Well it comes to something when people’s answers to my quiz are even more accurate than the one I had in mind. See question 4 below. Very well done Sam and Terry who knew a bit more than I did about the waters around the Isle of Wight
So, to the answers. I’ll recap with a smaller picture of each.
1. Where is Kath having a cuppa and what might she be reading?
She is on board the Gongoozlers Rest cafe boat at Braunston and reading the Braunston Village News which is always found on the tables there.
2. I suppose someone might have been fooled by this, thinking that the water you see is the canal, but that’s the river Colne which flows under the canal on the left of the picture. It’s Fran’s Tea Garden at Denham Lock. Near miss Terry who said Fern’s, but I’ll give him that.
3. Well you can see it’s called the Narrow Boat cafe and its adjacent to the Lea Navigation at Waltham Abbey
4. Here we have Grace aboard the cat ferry from Portsmouth to the Isle of Wight. You can just make out the iconic Spinnaker Tower in the background.
The reason I asked for the answer to be more specific is that a lot of people assume the whole channel between the IoW and the mainland to be the Solent, but it isn’t, the Solent being the Westerly or Southampton end and the eastern end being Spithead which was the answer I was looking for. However Sam and Terry were a lot more specific (and knowledgeable) and talked about the Swashway and Spit Sand. I’m sure they are right, but if you just said Spithead, you get the point.
Once again I have to defer to the superior knowledge of Terry. I took this photo from the heights of the Port Lympne zoo in Kent. The answer i had was the Royal Military Canal, but Terry is right to point out that the bit in the distance is a drain connected to the canal. I’m not sure if the foreground is the canal or the drain. It does have the zig zag line that the main canal has. Anyway if you thought Royal Military Canal that’s good enough for me.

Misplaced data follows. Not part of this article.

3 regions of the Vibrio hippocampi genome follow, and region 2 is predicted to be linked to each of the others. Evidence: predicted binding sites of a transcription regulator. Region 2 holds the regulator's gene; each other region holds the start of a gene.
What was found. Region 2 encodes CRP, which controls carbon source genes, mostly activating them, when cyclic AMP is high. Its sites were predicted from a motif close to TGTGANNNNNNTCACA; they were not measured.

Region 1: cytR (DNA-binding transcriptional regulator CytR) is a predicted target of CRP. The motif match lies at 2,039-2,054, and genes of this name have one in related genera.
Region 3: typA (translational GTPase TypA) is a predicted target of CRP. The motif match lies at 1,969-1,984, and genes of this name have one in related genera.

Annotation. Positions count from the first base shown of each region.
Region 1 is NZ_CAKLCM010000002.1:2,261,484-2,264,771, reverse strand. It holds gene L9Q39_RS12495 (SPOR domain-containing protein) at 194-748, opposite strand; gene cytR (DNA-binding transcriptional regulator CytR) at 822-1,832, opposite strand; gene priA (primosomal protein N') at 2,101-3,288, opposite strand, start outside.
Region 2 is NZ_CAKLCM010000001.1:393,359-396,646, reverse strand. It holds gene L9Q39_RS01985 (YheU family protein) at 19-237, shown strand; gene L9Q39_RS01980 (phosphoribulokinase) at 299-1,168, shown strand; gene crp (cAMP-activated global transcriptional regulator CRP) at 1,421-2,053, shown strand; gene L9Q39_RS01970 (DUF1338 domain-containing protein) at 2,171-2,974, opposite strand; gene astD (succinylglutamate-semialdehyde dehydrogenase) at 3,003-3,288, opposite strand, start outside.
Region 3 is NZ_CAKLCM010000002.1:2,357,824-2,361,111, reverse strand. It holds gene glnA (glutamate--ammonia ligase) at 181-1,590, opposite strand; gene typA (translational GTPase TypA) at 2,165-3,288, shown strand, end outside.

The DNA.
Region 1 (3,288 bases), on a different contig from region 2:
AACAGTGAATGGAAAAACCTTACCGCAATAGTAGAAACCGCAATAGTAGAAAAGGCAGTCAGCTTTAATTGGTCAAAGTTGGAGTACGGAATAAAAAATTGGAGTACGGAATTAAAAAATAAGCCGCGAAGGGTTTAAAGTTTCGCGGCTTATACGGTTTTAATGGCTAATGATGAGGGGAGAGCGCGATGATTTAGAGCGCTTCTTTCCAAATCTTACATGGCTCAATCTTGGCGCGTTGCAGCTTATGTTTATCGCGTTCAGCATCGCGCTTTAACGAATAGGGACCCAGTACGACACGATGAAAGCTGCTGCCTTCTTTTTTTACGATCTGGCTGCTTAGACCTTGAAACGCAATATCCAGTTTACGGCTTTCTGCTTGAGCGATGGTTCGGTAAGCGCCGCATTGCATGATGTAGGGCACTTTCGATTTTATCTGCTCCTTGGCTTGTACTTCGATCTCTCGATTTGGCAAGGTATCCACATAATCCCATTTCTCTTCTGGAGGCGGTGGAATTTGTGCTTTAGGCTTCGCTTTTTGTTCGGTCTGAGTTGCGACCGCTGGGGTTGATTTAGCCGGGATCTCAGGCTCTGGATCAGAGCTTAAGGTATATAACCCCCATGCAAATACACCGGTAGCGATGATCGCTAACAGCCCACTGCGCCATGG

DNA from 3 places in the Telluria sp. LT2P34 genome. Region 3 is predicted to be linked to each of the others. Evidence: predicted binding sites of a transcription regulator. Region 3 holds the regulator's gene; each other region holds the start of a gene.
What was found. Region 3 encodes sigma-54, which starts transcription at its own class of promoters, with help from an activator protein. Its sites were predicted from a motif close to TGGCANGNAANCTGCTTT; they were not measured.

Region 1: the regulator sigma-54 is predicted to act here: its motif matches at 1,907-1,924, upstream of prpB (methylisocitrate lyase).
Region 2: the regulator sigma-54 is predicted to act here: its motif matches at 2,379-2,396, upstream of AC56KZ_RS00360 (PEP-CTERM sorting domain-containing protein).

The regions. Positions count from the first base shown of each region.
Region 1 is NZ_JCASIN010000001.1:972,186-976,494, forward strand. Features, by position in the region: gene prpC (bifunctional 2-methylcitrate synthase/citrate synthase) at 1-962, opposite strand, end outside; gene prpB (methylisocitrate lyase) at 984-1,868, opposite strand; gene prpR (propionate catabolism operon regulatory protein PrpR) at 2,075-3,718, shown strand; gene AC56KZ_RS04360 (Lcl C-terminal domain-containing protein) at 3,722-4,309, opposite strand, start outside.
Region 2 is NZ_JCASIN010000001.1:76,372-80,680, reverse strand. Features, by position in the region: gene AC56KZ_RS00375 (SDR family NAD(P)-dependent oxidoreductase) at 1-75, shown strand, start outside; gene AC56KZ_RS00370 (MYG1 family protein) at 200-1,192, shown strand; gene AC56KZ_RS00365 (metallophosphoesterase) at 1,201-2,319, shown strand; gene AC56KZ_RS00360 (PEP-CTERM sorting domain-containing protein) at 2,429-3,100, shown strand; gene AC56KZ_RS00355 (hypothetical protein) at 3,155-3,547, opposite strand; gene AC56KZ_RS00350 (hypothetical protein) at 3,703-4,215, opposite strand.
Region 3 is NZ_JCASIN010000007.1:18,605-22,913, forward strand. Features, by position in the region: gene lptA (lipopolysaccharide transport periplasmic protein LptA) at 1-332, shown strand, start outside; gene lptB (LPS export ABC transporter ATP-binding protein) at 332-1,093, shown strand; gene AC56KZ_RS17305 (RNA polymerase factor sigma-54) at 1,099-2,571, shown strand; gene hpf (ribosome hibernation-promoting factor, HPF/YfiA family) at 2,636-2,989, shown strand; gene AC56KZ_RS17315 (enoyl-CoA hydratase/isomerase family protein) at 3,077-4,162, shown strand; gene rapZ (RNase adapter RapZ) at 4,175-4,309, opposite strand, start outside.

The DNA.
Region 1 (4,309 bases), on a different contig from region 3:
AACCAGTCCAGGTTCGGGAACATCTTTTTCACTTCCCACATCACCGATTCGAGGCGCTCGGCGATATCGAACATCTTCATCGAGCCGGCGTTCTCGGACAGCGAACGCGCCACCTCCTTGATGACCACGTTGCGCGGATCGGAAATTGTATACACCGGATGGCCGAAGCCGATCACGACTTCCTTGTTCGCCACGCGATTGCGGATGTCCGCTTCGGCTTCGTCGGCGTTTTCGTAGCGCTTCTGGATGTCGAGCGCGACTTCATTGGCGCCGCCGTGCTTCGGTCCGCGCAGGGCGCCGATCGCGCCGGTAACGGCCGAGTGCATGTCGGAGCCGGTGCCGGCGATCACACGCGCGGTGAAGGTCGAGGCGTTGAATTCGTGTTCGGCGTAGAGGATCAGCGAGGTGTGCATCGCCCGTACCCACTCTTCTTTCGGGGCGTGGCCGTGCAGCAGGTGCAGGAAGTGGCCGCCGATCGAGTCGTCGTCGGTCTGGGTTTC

6. Anyone who has boated along the Paddington Arm from Bull’s Bridge ought to recognise this one. It is indeed the Southall (Uxbridge rd) visitor mooring which virtually no-one uses because of the preponderance of swan poo everywhere.
7. And finally the little arm inside Braunston marina.
I have to confess that although it was me who took the photo, I had a job recognising it at first. maybe the snow or perhaps the wide camera angle put me off.
So it all goes to show that no matter how tough you think a quiz is, there’s always someone out there who can solve it. Huge congrats to Terry of Nb Midnight Owl, not only for getting it all correct, but even more correct than me.
Talking of quizzes, I was in one last night at the annual Christmas bash for the London CRT volunteers. The picture round was fiendishly hard, showing pictures of London region locks in the half light, some of them taken seventy years ago. I didn’t even recognise a picture of Cowley lock until someone else figured it out. Still I did know that narrow boats in London were at one time called Monkey Boats (they still are by some folk I think) and a few more bits like that. Between us, our table of eight (Rangers in the Night) had a strong knowledge and we won the quiz by a comfortable margin. Hooray. First quiz I have won in a long time.
CRT senior staff made their usual earnest thanks to all the volunteers without which etc etc. London Waterway manager John Guest and Sam Thomas, who’s job title I forget, were eager to point out that without the work of volunteers, a lot of important stuff just wouldn’t get done. A few “Oscars” were handed out to star volunteers, a trawler full of fish and chips were consumed and a vast number of empty beer bottles adorned the tables by the end. I’m not sure how many registered volunteers CRT has in London, but there were around a hundred at the do last night. I’ll leave you to guess what the average age might have been, but it sure wasn’t anything south of 50.
It’s getting close to the time for the Herbie Special Award. Stay tuned.